I’ve talked a little about Cardhu distillery and its history in a previous article when reviewing a lovely 1980’s 12 year old bottling. In summarising I did say that I’d like to delve more into the current range in 2017, so I’m slightly ahead of the game here with this recent purchase of the Cardhu Gold Reserve.
An opportunity presented itself at a local supermarket with the Gold Reserve being reduced to £25.
At that price I’m more inclined to try and see what the whisky is all about knowing that at £25 my anticipation has been lowered somewhat and keeps my wallet reasonably intact.
If the whisky was not an appealing colour then the old practice was to stick into a brown or green bottling for retail, or thinking more recently a blue bottle when it offers next to nothing at all. My favourite whisky tastings are those involving coloured glasses that remove the initial bias of the colour. Colour is the least important aspect of a whisky when judged against the nose, taste and finish. That’s because it brings nothing to the experience. Some do claim that too much caramel colouring (E150) does impair the actual taste of a whisky.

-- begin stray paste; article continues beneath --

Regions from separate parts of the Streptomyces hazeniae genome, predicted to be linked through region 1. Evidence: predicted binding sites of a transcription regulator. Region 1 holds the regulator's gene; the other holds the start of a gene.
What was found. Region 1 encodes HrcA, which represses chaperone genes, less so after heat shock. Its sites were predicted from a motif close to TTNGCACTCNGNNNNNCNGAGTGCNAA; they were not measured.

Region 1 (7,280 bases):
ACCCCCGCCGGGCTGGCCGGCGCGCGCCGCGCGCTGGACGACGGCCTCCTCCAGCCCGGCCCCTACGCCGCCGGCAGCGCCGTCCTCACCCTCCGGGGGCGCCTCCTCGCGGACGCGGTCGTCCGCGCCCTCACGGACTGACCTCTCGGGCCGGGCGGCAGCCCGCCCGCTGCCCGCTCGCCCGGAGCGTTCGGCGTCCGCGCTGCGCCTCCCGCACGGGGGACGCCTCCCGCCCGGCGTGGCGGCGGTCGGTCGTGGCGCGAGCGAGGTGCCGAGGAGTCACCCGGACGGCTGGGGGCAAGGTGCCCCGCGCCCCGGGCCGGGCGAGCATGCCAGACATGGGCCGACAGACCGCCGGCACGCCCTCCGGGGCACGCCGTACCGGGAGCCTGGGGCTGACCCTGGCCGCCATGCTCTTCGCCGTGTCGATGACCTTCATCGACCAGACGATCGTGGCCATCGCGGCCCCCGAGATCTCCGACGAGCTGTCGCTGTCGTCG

Cardhu Gold Reserve Review
Colour: good old karamel its on the box
On the nose: it’s very subtle initially and even then its gentle aromas of freshly cut wood. The faint aromas of oranges, apricots and a buttery quality. Time delivers toffee with a little seasoning and cinnamon bark. A touch of water delivers hazelnuts but little else.
In the mouth: the first sip has you reeling back against the oaky wood influence. Then that slight tingling of alcohol on the tongue suggestive of the youthful nature of this whisky. However I’m persistent if anything so we return for another. Popcorn and varnish. A little chocolate, with honey and a resin almost maple syrup quality. The finish is short and peppery.
A bitter disappointment in more ways than one. Lets try to be positive so I like the bottle stopper featuring a proper cork. I tried coming back this several times and it just didn’t sit well with me. It’s drinkable certainly but the price point at £40 is excessive indeed. I’d forgo the nice cork as a trade for an improvement in the contents, but alas its not to be.